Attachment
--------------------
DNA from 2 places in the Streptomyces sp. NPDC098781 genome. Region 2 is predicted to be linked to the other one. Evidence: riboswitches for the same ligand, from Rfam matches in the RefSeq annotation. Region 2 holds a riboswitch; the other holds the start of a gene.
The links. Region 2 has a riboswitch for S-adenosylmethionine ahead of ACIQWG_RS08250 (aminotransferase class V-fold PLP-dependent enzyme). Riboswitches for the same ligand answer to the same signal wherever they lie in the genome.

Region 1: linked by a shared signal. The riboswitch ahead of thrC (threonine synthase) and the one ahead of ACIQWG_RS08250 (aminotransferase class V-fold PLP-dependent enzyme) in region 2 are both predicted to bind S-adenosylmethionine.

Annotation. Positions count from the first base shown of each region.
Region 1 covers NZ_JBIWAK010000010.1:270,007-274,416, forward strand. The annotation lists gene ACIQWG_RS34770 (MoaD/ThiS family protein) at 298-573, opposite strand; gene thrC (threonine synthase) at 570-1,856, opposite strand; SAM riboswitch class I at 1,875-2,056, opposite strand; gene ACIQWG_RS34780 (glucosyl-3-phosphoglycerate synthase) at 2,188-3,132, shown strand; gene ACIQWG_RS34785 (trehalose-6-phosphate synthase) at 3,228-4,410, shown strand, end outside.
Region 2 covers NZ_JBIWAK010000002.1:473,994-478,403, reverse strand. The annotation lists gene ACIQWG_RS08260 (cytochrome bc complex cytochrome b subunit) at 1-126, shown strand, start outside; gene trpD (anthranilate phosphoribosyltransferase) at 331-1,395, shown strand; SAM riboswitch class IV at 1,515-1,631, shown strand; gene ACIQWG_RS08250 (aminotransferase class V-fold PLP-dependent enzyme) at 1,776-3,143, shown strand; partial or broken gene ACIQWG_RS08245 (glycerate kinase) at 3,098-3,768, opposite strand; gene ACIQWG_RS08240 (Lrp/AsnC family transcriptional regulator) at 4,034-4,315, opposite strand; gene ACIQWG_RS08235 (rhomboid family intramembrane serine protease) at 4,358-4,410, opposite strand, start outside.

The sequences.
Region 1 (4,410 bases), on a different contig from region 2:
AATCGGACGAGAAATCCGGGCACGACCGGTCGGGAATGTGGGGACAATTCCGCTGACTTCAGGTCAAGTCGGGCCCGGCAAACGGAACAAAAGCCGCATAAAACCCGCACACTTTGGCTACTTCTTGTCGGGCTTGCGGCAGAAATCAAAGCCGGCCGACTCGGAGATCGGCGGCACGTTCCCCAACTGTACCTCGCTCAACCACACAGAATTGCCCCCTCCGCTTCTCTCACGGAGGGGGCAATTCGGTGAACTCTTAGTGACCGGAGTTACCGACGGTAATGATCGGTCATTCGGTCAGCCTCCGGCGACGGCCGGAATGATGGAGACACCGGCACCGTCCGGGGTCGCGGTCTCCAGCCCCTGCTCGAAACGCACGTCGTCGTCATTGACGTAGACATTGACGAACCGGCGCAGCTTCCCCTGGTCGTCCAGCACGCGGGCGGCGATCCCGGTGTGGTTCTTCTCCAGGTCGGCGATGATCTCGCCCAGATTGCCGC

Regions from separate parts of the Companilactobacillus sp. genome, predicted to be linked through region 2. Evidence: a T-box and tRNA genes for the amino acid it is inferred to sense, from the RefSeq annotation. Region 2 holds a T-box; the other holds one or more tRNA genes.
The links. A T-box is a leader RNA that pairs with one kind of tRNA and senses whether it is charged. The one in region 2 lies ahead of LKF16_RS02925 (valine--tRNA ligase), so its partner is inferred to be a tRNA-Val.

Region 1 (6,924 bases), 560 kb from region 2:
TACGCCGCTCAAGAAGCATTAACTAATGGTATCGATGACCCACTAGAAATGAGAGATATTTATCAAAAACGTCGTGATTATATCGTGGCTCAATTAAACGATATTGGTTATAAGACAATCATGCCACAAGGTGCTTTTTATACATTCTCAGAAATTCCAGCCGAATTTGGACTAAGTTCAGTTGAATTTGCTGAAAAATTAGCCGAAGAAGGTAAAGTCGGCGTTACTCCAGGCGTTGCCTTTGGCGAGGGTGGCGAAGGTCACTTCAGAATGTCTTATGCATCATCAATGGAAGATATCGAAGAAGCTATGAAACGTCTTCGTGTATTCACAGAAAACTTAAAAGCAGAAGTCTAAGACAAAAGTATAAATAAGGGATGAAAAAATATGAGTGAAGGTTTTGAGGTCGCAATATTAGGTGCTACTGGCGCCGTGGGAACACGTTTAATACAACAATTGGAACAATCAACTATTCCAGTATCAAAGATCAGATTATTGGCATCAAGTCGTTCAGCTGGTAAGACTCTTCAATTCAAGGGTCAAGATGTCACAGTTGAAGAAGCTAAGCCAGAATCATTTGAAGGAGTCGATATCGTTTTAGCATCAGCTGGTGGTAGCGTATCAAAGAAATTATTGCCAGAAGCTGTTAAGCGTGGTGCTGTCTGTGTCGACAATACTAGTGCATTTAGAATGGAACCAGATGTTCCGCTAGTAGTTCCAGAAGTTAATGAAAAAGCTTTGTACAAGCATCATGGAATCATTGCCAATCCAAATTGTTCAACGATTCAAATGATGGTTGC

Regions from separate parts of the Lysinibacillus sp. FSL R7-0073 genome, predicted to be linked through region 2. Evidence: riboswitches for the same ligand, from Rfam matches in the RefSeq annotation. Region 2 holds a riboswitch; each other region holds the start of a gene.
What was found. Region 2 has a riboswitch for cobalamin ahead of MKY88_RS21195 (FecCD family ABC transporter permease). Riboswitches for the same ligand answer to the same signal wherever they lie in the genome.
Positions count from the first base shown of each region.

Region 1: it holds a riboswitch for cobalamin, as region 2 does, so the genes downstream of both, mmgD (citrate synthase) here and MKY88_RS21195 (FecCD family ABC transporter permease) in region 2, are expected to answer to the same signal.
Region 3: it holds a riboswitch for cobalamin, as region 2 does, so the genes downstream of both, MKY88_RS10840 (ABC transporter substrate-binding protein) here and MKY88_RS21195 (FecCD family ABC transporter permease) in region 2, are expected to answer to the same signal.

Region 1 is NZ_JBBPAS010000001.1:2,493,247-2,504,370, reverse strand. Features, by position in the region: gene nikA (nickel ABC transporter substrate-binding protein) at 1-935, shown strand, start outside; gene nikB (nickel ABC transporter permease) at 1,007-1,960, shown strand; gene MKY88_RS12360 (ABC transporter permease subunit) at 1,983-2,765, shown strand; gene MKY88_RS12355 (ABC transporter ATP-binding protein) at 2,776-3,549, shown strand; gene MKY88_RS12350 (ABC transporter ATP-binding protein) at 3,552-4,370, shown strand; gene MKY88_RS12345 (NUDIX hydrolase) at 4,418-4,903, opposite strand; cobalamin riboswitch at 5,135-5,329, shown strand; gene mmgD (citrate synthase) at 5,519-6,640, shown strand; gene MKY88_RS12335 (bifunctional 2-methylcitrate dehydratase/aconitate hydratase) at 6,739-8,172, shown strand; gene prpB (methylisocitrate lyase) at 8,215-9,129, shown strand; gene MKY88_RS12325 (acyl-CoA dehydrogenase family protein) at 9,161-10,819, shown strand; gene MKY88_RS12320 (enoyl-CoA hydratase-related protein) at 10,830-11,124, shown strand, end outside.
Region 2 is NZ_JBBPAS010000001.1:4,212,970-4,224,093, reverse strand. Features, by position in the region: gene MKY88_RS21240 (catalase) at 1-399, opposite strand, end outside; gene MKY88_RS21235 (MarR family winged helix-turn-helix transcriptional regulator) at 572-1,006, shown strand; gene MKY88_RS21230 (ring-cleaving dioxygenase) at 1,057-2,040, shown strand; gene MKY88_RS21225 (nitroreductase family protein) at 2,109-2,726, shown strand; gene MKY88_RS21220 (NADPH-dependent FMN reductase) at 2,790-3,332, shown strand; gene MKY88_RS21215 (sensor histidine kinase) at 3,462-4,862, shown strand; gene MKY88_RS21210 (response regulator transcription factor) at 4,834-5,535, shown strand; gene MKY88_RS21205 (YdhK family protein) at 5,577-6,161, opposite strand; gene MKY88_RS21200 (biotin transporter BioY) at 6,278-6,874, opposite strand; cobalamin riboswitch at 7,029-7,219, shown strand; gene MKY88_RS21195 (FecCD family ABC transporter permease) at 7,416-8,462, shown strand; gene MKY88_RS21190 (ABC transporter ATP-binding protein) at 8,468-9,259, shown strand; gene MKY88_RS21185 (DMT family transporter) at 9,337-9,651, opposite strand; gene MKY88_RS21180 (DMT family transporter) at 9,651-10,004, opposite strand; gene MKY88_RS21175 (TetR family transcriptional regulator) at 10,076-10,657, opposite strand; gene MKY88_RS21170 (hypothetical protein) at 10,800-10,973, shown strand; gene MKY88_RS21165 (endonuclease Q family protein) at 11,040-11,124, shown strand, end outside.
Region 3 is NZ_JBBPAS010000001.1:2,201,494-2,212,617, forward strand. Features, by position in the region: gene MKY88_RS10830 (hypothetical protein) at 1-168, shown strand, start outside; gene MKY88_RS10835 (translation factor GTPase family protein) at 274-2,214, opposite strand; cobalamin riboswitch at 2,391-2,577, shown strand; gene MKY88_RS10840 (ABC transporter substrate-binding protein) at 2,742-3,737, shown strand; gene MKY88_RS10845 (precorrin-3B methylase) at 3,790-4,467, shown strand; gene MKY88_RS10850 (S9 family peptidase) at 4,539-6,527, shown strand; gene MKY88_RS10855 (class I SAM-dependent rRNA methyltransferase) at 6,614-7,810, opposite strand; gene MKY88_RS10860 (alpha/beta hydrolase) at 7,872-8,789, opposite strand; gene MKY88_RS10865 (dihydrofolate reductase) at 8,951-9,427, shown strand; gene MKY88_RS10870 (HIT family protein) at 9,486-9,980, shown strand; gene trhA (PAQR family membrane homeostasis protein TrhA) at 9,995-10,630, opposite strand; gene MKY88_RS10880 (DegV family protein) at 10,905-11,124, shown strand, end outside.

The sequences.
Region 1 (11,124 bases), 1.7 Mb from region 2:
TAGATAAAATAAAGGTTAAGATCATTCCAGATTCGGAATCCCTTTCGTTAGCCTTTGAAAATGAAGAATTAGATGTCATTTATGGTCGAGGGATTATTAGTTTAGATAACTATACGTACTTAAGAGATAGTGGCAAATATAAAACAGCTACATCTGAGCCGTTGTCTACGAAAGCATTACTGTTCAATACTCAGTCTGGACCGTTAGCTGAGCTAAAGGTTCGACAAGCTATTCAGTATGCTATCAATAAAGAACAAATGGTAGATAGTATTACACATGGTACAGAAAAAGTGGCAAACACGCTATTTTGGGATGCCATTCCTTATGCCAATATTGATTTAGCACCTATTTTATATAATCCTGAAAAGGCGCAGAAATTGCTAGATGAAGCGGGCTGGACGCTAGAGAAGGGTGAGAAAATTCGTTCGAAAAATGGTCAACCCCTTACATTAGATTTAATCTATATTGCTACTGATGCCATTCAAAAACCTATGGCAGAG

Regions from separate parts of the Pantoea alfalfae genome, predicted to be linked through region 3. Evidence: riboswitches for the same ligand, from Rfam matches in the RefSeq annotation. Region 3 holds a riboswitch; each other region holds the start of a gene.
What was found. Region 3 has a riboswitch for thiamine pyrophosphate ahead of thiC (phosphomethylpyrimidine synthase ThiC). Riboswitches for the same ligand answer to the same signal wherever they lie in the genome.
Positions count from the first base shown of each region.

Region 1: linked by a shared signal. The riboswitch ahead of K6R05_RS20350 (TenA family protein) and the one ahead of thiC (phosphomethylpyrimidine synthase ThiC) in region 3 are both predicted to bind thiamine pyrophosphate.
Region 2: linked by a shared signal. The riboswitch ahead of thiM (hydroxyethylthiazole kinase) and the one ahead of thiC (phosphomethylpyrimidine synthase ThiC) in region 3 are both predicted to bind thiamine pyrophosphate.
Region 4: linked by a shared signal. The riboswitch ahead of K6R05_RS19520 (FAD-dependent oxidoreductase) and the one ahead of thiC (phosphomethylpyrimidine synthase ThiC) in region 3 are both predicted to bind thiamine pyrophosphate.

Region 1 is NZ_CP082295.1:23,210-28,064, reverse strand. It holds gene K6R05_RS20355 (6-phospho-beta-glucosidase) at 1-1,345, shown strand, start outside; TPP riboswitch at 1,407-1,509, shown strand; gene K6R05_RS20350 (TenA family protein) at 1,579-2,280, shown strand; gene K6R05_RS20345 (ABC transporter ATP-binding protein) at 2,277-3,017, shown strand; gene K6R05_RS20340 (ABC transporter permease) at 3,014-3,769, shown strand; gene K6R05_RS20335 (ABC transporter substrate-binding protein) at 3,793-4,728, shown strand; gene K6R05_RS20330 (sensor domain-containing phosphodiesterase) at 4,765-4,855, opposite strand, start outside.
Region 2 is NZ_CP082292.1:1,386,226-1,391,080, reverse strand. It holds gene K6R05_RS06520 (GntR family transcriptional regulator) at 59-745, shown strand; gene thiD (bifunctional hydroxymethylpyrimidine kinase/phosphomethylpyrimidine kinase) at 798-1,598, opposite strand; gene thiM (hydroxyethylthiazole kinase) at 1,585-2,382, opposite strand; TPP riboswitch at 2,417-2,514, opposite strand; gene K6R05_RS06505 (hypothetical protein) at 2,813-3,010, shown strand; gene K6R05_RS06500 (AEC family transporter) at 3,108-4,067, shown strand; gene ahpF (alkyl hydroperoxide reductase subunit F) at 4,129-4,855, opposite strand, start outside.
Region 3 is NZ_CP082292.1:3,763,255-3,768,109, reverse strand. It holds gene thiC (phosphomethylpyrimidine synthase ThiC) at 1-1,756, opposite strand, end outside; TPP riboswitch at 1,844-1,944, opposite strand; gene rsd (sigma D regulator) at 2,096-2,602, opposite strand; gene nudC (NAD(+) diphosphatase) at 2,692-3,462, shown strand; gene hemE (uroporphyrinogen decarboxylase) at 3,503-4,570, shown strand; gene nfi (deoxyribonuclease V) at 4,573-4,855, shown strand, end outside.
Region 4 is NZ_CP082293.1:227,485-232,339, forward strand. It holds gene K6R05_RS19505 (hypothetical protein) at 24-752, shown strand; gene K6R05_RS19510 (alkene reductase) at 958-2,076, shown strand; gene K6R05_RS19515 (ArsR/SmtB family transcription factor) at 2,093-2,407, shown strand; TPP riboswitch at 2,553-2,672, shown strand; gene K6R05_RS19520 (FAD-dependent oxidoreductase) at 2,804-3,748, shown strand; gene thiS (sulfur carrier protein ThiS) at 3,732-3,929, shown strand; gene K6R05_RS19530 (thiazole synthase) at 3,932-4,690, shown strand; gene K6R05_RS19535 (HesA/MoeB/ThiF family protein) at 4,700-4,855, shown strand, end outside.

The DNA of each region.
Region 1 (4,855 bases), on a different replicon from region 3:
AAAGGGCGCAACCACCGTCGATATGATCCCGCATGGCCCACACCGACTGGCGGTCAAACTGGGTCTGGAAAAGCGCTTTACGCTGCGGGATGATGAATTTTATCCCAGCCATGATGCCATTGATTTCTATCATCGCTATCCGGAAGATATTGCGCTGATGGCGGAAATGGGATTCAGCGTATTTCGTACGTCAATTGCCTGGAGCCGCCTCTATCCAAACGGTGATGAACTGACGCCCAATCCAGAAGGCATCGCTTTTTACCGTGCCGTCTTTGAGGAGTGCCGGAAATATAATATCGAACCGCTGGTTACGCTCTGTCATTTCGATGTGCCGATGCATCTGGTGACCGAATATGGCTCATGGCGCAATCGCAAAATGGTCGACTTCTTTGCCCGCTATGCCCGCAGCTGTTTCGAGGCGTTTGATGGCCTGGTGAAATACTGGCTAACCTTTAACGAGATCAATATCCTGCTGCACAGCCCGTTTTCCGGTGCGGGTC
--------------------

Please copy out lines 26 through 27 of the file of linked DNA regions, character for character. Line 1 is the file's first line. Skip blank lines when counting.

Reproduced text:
What was found. Region 3 has a riboswitch for thiamine pyrophosphate ahead of thiC (phosphomethylpyrimidine synthase ThiC). Riboswitches for the same ligand answer to the same signal wherever they lie in the genome.
Positions count from the first base shown of each region.